Inversion of prediction

“If it’s a girl they’re calling her Sigourney after an actress. And if it’s a boy they’re naming him Rodney, after Dave.”

Trigger, as portrayed by the late Roger Lloyd-Pack, used this simple line referring to the imminent birth of Del Boy’s child in “Only Fools & Horses” to intertwine typical social intricacies and his character’s idiosyncracies, playing on audience expectations to render the essence of the pun much more comedic than the situation might otherwise have been. Simple inversion of prediction is probably the most effective form of comedy. Tommy Cooper, whose jokes and magic antics made for popular and memorable viewing, exploited audience expectation expertly when relating a joke; “My neighbour came round the house at 4 o’clock this morning, banging on the door. Good thing I was up playing the bagpipes.” Les Dawson, in his pianoforte sketches, and Eric Morecambe, in the famed “Andrew Preview” sketch, also played on these false predictions with, shall we say, unique interpretations of famous works (or, paraphrasing Morecambe, playing all the right notes but not necessarily in the right order).

Yesterday, David Cameron, delivering a speech to the Westminster Correspondents’ Dinner, also inverted expectations whilst outlining his priorities for the coming year and his remaining in this parliamentary term.  Ostensibly serious, he declared his first priority to be “keeping the bald spot under control”, whilst lauding his hairdresser for making cuts and inhibiting a recession simultaneously.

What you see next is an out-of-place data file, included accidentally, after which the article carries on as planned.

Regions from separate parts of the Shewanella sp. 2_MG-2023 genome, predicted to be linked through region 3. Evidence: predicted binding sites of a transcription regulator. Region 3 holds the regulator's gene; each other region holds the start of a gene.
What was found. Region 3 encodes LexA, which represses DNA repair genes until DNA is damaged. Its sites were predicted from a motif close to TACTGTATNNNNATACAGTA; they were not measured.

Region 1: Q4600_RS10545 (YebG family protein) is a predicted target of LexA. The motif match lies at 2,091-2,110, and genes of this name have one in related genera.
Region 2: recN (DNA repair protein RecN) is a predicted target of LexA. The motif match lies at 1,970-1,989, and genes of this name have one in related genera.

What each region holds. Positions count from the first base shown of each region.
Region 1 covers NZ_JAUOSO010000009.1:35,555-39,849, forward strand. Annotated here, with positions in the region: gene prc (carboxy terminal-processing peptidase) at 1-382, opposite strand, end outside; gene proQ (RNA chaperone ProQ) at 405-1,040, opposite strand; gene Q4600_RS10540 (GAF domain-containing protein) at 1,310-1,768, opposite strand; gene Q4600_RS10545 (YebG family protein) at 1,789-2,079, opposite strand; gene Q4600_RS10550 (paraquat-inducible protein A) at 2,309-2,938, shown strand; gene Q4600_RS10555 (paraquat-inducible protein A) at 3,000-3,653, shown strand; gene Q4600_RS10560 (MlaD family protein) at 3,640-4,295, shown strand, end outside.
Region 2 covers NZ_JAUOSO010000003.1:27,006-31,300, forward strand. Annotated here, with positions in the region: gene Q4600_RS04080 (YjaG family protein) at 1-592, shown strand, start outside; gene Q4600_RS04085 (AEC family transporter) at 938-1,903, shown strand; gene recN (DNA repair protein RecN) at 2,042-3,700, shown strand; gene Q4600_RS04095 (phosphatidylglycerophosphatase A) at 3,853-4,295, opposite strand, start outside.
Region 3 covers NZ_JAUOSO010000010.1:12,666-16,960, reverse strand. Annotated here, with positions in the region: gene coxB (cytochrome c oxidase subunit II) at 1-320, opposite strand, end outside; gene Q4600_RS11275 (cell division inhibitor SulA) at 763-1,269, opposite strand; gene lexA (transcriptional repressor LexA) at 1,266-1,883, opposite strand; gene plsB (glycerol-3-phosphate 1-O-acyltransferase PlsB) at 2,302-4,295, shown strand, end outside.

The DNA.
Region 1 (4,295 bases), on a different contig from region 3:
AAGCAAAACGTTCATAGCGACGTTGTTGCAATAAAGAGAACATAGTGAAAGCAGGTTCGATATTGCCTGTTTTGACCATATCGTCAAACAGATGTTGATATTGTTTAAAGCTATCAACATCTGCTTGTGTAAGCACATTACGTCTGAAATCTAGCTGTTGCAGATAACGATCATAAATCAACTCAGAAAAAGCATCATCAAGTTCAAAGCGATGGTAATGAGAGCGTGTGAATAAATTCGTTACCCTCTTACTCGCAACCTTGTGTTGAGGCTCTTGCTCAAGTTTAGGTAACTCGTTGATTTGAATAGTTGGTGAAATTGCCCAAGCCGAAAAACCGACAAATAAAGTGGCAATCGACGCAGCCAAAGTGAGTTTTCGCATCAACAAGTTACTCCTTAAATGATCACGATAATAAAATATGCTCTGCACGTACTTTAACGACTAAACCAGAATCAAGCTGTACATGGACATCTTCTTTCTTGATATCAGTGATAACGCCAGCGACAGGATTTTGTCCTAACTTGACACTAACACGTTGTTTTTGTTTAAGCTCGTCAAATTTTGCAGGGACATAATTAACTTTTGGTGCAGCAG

Other inversions of prediction tend to be somewhat less humourous; the 5-0 whitewash in  the most recent Ashes series comes to mind for English cricket fans. Others are simply interesting; a score of ‘8’ for Gordon Brown on the tea-time quiz “Pointless” when 100 people were asked to name chancellors of the exchequer, or the shock of watching David Suchet sans moustache and Belgian accent.

What forms these expectations? As members of society, we have individual childhood foundations, familial influences and life experiences, yet there is sufficient communal interest and knowledge to merit a wealth of popular comedies – “Only Fools & Horses”, “Miranda” and “Morecambe and Wise”, for example, which pull large audiences. The 1978 Christmas special of “Morecambe and Wise” drew 28 million viewers, a huge proportion of the population with television sets. Does nationality – shared heritage and language – relate strongly to what we find funny? British comedy and German comedy are very different, with exchange of broadcasts being rare. British and American comedy are more similar, yet different in terms of development and intricacies.  The British sense of humour is unique; self-deprecating, often finely engineered and sometimes subtle, it is distinct from the more simplified, ostensible and ‘easy’ US comedy, designed for different audiences.

Expectations are also played out ostentatiously for comedic effect. Henning Wehn, self-described German comedy ambassador to the UK, preys upon the stereotypes of Germans as obsessed by punctuality, efficient and direct. Yet in fact this succeeds as comedy because our expectations as governed by the stereotypes we know to be untrue: hence subconsciously we, as the audience, are not in reality expecting it  and therefore the ploy works.

Is this a question of nationality, then, since so too are stereotypes? Is all comedy different across the world due to the discrepancy in expectation?

As Tommy Cooper would say, I was indecisive: now I’m not quite sure.


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